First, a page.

The Supreme Court Must Stay its Course in the Face of Political Pressure

supreme court roe v wade
Hannah Yost speaks during an abortion-rights rally in front of the U.S. Supreme Court building on May 05, 2022 in Washington, DC. (Photo by Anna Moneymaker/Getty Images)

May 7, 2022

Politico’s leak of the Supreme Court’s preliminary draft opinion, written by Associate Justice Samuel Alito, presents a grave situation for the nation’s highest court. If the Supreme Court backtracks on its supposed decision to overturn Roe v. Wade, it could appear as if the Court was influenced by the political pressure exerted by abortion activists. 

As I’ve noted before, preliminary drafts are a common occurrence in the Supreme Court’s daily procedures when fleshing out a final ruling. Justice Alito’s 98 page draft, while possibly being a landmark piece of writing for the legal conservative movement, will nevertheless most likely be fleshed out as the justices continue to deliberate on the final ruling, even if Roe v. Wade is overturned. 

While we should always respect the final ruling of the Supreme Court’s decision, regardless of the outcome, a decision upholding Roe may have disastrous implications for the Court’s legitimacy. It could potentially put the Court on a collision course with the political interests of zealous pro-abortion activists on the left, directly implicating the Court in a tumultuous political dispute.

The political tension caused by Roe’s potential demise as a nearly 50-year legal precedent has already prompted an extreme political reaction from the left. A pro-abortion group calling itself “Ruth Sent Us,” recently announced that it had located the homes of the six conservative Supreme Court justices. While the Google Doc link has since been removed, supposedly containing the home addresses of the six justices, the announcement next to the document link still remains:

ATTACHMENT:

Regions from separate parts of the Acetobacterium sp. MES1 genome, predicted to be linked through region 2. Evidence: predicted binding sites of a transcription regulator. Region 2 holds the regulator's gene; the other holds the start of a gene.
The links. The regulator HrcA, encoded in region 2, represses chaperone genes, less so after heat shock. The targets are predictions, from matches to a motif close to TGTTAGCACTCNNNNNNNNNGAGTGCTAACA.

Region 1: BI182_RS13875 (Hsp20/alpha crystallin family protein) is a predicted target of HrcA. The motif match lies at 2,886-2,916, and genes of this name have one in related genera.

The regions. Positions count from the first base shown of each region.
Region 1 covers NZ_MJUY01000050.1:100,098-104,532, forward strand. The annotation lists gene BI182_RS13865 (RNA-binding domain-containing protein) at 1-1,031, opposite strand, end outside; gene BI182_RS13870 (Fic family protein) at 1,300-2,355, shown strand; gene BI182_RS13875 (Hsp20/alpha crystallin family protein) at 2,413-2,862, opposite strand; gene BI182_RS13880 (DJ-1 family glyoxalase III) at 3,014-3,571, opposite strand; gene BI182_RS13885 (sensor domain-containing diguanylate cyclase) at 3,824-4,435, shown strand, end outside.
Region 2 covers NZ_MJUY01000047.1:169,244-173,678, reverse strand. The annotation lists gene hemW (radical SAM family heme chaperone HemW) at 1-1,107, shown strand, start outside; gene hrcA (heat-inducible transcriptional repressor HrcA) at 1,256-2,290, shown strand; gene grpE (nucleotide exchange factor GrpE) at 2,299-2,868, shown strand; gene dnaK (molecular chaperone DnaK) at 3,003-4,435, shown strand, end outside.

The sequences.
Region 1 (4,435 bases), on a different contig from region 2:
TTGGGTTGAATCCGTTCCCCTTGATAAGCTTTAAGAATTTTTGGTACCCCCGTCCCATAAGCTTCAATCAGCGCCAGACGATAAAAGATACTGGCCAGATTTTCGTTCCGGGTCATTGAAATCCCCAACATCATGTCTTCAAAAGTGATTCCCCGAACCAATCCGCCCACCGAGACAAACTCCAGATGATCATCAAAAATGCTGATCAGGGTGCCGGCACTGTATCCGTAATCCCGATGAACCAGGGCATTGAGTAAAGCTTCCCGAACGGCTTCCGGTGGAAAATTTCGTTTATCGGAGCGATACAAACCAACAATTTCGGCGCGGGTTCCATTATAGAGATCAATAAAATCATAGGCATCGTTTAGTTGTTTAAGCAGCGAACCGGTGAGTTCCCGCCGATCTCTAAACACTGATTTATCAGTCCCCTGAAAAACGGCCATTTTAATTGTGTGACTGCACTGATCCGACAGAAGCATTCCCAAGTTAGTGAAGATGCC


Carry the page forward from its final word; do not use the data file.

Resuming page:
“ANNOUNCING: Walk-by Wednesday, May 11, 2022! At the homes of the six extremist justices, three in Virginia and three in Maryland. If you’d like to join or lead a peaceful protest, let us know.”

Note that the website calls the six conservative justices “extremists,” but attempting to locate and personally confront judges who have presumably made a decision you don’t agree with is far more indicative of extremism than overturning Roe will ever be.

Seeing the left’s political meltdown, as well as an apparent attempt to dox the justices (which, for the most part, has garnered little condemnations from the legacy media), a final decision upholding Roe would be terribly problematic.

It would signal to many in this country, both those on the right and left, that leaking draft opinions to provoke a political reaction can leverage the final decision of the High Court. It would send the message that the nation’s final arbiter of the law can be influenced by political pressure. This would, without a doubt, destroy the Supreme Court’s legitimacy as the nation’s principal legal and non-political institution. 

The best thing the Supreme Court can do right now is to simply ignore the agitators and focus on the law, business as usual. As of now, it seems evident that the justices understand this. Just recently, Associate Justice Clarence Thomas commented on the recent opinion leak, saying that institutions shouldn’t be “bullied” into delivering what some see as the preferred outcome. 

Supreme Court opinion leaks have happened before, but are nevertheless extremely rare. For a tumultuous decision like the one to be made by the Court in Dobbs v. Jackson Women’s Health Organization, it is especially imperative that the Court remain vigilant on the law, and the law only. 

Jackson Women’s Health Organization disputes a Mississippi state abortion law that prohibits abortions performed after 15 weeks of pregnancy. Because fetal viability takes place around 22-24 weeks, the 15 weeks creates an “undue burden” on the right to abortion. If the Court rules in favor of the state, it will surely overturn Roe as precedent, leaving the issue of abortion completely at the discretion of the states.

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